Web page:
Almost all of the domains and specialities are nothing but opinionated implementations of classic computer standards, protocols, concepts, and programs. Only we did forget this or were never aware of it in the first place.
Does it ever go bright in this post?
Symptoms are plenty, and I think at this point we’re quite aware of our issues. We just don’t know how exactly to fix them. And I believe it’s not a success recipe for everyone.
Instead, I’ll do what I do best, list my observations of the traits of people who have this intuition, and don’t suffer from almost any of the aforementioned symptoms.
You wanna work computers, you gotta learn computers
A Good engineer knows the roots of all of his craft. You wanna work computers, you gotta learn computers.
Easier said than done. Many engineers out there have no idea how their tool, their assistant, and their product, work. Even worse: most don’t know what they don’t know.
A good engineer can root his issues deep down beneath the soil of his domain if need be.
Until you find a camping spot where you can plot, search and model your map.
There’s a reason we have alternatives for almost everything we use in our industry. No one is expected to know about each and every one of them, but you’re expected to find your way home when dropped in an uncharted territory.
After all, you’ve been trained to cope with and adopt differences as you go. Until you find a camping spot where you can plot, search and model your map.
So if you hear yourself complaining about a deployment on an OS or developing for a platform you haven’t worked with before it means you have no idea how any other platform you work with actually works.
Do you know how to comfortably operate within your domain of choice (Backend, ML, etc…) without a tool or a framework? To what degree? Are you using the framework to make your life easier or because you can’t build on your own?
Can you talk with other engineers in your domain that use a completely different set of frameworks and tools?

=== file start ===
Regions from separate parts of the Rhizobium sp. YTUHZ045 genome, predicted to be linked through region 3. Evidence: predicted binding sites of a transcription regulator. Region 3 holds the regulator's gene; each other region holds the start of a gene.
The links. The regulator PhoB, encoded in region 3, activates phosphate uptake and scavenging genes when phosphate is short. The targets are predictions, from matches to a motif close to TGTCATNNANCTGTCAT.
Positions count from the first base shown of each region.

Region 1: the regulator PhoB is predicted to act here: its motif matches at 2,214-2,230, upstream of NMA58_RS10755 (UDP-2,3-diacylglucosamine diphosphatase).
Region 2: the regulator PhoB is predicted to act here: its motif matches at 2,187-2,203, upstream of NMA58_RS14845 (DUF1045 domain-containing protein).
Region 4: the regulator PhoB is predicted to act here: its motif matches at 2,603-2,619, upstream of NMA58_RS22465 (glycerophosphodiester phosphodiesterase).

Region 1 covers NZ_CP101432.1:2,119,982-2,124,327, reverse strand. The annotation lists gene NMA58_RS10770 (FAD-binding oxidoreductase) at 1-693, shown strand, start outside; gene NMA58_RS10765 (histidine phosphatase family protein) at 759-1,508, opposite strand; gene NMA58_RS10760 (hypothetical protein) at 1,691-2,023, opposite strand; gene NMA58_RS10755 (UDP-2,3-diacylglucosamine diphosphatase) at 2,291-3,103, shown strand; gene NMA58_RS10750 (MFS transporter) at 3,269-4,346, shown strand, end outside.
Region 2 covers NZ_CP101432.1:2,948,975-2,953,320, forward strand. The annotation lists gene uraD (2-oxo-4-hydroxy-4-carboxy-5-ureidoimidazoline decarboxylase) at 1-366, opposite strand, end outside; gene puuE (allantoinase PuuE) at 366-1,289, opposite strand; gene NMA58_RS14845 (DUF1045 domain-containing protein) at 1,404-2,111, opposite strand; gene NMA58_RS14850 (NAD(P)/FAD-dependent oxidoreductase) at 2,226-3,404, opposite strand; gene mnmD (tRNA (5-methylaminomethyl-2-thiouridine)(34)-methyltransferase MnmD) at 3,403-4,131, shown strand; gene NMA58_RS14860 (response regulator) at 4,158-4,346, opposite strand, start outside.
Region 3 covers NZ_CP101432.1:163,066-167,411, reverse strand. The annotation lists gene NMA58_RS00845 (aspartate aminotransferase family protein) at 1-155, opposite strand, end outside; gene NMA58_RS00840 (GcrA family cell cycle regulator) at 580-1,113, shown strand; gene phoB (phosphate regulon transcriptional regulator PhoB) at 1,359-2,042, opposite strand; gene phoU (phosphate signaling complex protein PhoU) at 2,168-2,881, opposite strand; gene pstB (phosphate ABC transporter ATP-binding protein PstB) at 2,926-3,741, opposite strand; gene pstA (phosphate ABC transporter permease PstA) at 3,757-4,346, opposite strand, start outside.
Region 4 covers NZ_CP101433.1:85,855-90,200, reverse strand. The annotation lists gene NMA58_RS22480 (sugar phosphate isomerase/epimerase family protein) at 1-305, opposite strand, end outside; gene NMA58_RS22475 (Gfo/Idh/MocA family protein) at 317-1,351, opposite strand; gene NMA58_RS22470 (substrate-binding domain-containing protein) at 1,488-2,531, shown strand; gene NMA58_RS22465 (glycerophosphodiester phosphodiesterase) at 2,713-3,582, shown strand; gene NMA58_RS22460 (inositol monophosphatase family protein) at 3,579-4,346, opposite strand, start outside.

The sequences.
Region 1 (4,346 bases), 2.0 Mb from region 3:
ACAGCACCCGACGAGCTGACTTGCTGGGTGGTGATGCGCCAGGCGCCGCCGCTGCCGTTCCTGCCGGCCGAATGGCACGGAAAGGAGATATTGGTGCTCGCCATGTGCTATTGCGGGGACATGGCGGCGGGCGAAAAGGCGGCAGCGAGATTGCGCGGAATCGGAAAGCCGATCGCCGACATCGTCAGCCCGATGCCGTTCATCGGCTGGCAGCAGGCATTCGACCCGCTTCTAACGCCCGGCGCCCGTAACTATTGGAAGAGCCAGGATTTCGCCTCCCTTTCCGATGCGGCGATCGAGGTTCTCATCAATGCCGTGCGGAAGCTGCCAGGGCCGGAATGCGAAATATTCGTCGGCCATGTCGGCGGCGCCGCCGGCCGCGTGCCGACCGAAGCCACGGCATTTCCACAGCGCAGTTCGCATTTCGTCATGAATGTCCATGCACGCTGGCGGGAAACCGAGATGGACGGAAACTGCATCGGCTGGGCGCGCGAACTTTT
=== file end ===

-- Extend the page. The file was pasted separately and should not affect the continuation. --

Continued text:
One way to root your knowledge (when it’s
too late) to its original context, is by finding similar knowledge in other domains. If you’re a backend dev who thinks he is the farthest from mobile development then you have no idea what you’re building.
It’s even worse with people who think a frontend/ backend specialty is an actual domain of knowledge and expertise that can be separated from the rest of the product domains.
For some reason, working fullstack is considered a brave, and distraction-risking endeavour. As if it’s combining two massive knowledge branches that are not deeply correlated.
For some reason, a mobile developer hasn’t the slightest clue about exposing a network interface. Even with all the standards, tools, and resources that we have today.
We’d never reach the level of sophistication we have today without the brilliant imagination of the original computer engineers. Abstracting away nuances allowed us to build the seemingly impossible.
Engineers continued to abstract away all non-needed details with more human-level concepts and worked out several paradigms not to just write instructions, but also to model sophisticated concepts and make computers “understand” them.
OOP, FP? Too cool for that?
Do you know why did engineers go through the hassle of building such complicated and advanced paradigms and concepts? It’s because this is how we advance!
I’ll not tell you to learn/ use
Java. I’ll not tell you
FP > OOP or vice versa. But I’m telling you if you haven’t been through any of these (or other comparable languages/ paradigms) long enough you’ll have to be a genius to come up with enough intuition for abstracting your thoughts and understanding others'.
I know you can “code” with whatever language you have, I know you know a couple of principles and patterns that guide your way. But if you’re going to continue your way as a user, you’ll only go this far.
If you don’t have enough imagination. Go to the imaginary playground and exercise. Even if it’s full of
Monads. Someday you’ll have your own imaginary concepts to help fight away the evil imaginary
The Seeker Mindset
Sometimes not following Mufasa’s advice can be good for your growth.
This one can sting a bit, you can’t acquire knowledge by just being a receiver. If you’re not seeking it, and if you’re not curious enough, you will only walk your first step. Always unprepared, always challenged, always surprised, always overwhelmed, always facing a learning curve.
But if instead of being passive, you proactively seek the unknown. Facing a new problem will be basically continuing a thread you once started. Sometimes not following Mufasa’s advice can be good for your growth.
At this point, when I mention Context-Switching, it’s obviously a derivative of applying everything above; you’ll no longer need context-switching because you’re no longer attached to one specific context.
You only have tiny contexts on you to operate on a current problem, but generally, you have a pool of contexts ready for dispatch whenever needed. And the best part is, your intuition will be handling the switching for you.